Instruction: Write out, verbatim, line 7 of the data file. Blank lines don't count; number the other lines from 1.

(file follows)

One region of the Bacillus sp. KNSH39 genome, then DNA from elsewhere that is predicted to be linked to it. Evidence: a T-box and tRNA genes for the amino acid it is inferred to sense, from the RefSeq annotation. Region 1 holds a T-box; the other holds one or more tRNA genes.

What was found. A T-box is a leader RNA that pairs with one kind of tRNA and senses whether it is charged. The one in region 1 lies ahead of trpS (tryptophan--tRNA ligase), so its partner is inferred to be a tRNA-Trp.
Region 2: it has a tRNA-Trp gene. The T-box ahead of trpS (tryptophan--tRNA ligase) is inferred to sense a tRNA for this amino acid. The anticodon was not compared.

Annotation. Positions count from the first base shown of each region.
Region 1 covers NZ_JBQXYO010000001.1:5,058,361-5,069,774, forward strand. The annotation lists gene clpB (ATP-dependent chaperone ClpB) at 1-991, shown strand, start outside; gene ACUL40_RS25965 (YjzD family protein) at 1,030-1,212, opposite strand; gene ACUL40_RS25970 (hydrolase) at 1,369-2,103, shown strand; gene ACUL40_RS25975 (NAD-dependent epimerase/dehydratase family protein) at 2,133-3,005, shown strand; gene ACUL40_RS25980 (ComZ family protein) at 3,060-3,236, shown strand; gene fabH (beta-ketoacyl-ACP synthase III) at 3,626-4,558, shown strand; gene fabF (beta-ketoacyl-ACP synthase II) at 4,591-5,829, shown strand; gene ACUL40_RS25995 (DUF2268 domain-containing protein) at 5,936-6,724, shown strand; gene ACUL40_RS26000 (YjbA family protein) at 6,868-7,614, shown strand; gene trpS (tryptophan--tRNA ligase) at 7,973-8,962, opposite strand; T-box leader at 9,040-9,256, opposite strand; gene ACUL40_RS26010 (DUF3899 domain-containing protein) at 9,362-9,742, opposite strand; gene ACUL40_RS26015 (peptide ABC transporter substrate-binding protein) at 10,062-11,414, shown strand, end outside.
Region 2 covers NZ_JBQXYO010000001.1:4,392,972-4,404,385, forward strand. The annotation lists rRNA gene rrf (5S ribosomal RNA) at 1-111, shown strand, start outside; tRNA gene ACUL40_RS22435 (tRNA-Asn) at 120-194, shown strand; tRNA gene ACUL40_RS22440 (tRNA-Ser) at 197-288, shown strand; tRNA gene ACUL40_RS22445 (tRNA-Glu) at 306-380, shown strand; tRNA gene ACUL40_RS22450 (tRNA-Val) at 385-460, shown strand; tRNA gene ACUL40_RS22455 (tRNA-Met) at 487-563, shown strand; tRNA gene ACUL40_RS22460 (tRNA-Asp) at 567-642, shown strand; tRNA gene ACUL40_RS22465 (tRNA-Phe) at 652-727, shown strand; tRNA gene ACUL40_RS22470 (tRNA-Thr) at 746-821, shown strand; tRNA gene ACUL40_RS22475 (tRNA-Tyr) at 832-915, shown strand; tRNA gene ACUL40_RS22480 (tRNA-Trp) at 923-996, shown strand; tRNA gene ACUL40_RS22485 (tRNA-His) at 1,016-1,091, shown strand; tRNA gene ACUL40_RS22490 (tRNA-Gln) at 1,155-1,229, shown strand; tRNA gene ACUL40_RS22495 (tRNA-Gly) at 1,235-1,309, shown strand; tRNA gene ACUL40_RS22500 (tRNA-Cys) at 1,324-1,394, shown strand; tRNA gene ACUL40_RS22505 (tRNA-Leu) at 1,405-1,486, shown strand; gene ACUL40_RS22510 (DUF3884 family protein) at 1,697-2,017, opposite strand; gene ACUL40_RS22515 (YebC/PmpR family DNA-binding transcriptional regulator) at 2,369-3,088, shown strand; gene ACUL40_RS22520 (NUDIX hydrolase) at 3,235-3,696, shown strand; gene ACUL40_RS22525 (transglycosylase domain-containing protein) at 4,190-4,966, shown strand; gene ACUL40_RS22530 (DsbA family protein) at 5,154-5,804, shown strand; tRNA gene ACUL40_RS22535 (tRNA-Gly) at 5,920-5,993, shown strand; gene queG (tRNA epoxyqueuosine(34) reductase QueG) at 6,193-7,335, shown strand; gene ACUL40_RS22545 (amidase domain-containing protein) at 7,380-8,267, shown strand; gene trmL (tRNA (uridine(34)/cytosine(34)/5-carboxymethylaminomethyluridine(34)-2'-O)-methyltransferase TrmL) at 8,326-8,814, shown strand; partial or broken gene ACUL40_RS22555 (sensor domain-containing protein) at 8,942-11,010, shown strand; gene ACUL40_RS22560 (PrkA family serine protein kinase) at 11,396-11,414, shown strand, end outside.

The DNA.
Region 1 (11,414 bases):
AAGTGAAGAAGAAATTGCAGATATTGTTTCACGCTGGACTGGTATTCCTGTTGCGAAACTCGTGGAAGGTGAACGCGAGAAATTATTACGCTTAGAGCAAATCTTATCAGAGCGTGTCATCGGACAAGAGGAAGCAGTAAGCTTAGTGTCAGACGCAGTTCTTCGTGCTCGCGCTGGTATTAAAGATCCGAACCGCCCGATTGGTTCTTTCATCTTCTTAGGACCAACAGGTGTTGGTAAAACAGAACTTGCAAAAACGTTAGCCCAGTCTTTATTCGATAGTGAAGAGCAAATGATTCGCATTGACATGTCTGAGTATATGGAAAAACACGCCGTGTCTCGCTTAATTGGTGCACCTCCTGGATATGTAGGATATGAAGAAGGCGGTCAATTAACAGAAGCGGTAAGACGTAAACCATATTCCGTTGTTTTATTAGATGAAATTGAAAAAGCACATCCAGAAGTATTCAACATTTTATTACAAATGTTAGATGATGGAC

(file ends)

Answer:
The DNA.